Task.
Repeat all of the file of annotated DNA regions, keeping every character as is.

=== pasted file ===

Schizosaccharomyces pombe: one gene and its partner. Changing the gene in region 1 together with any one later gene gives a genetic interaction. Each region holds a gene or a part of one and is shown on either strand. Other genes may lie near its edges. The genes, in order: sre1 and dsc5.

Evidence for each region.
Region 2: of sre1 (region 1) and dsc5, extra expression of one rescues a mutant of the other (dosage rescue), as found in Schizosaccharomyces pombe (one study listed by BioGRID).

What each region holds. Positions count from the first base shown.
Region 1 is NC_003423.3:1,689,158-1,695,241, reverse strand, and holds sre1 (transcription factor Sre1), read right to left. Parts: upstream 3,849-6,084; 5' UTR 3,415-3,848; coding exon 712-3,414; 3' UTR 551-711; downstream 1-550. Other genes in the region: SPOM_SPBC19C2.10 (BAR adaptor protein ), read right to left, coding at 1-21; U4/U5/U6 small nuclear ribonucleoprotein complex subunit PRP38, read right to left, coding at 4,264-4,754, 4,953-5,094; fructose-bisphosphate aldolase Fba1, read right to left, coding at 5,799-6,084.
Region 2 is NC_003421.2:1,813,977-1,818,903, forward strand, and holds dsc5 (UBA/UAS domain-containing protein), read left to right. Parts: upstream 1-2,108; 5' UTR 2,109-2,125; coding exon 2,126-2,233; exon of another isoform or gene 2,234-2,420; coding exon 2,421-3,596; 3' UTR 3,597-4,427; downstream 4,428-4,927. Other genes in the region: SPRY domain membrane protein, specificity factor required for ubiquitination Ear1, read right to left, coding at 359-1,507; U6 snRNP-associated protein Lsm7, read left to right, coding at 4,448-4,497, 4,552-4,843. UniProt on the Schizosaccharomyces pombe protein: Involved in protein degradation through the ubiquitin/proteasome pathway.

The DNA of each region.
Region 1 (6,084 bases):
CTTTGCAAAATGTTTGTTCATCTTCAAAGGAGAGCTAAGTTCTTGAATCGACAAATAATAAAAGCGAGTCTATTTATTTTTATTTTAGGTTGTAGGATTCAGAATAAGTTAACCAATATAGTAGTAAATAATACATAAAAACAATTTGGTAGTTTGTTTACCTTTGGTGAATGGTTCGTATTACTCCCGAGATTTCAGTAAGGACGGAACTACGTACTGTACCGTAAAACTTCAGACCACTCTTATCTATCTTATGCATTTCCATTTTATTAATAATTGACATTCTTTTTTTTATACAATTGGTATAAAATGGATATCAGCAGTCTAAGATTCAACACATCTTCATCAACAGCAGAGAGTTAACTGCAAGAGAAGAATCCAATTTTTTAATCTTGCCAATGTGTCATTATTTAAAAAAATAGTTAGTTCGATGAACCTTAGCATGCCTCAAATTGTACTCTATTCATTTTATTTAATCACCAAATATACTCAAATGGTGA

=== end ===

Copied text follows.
Schizosaccharomyces pombe: one gene and its partner. Changing the gene in region 1 together with any one later gene gives a genetic interaction. Each region holds a gene or a part of one and is shown on either strand. Other genes may lie near its edges. The genes, in order: sre1 and dsc5.

Evidence for each region.
Region 2: of sre1 (region 1) and dsc5, extra expression of one rescues a mutant of the other (dosage rescue), as found in Schizosaccharomyces pombe (one study listed by BioGRID).

What each region holds. Positions count from the first base shown.
Region 1 is NC_003423.3:1,689,158-1,695,241, reverse strand, and holds sre1 (transcription factor Sre1), read right to left. Parts: upstream 3,849-6,084; 5' UTR 3,415-3,848; coding exon 712-3,414; 3' UTR 551-711; downstream 1-550. Other genes in the region: SPOM_SPBC19C2.10 (BAR adaptor protein ), read right to left, coding at 1-21; U4/U5/U6 small nuclear ribonucleoprotein complex subunit PRP38, read right to left, coding at 4,264-4,754, 4,953-5,094; fructose-bisphosphate aldolase Fba1, read right to left, coding at 5,799-6,084.
Region 2 is NC_003421.2:1,813,977-1,818,903, forward strand, and holds dsc5 (UBA/UAS domain-containing protein), read left to right. Parts: upstream 1-2,108; 5' UTR 2,109-2,125; coding exon 2,126-2,233; exon of another isoform or gene 2,234-2,420; coding exon 2,421-3,596; 3' UTR 3,597-4,427; downstream 4,428-4,927. Other genes in the region: SPRY domain membrane protein, specificity factor required for ubiquitination Ear1, read right to left, coding at 359-1,507; U6 snRNP-associated protein Lsm7, read left to right, coding at 4,448-4,497, 4,552-4,843. UniProt on the Schizosaccharomyces pombe protein: Involved in protein degradation through the ubiquitin/proteasome pathway.

The DNA of each region.
Region 1 (6,084 bases):
CTTTGCAAAATGTTTGTTCATCTTCAAAGGAGAGCTAAGTTCTTGAATCGACAAATAATAAAAGCGAGTCTATTTATTTTTATTTTAGGTTGTAGGATTCAGAATAAGTTAACCAATATAGTAGTAAATAATACATAAAAACAATTTGGTAGTTTGTTTACCTTTGGTGAATGGTTCGTATTACTCCCGAGATTTCAGTAAGGACGGAACTACGTACTGTACCGTAAAACTTCAGACCACTCTTATCTATCTTATGCATTTCCATTTTATTAATAATTGACATTCTTTTTTTTATACAATTGGTATAAAATGGATATCAGCAGTCTAAGATTCAACACATCTTCATCAACAGCAGAGAGTTAACTGCAAGAGAAGAATCCAATTTTTTAATCTTGCCAATGTGTCATTATTTAAAAAAATAGTTAGTTCGATGAACCTTAGCATGCCTCAAATTGTACTCTATTCATTTTATTTAATCACCAAATATACTCAAATGGTGA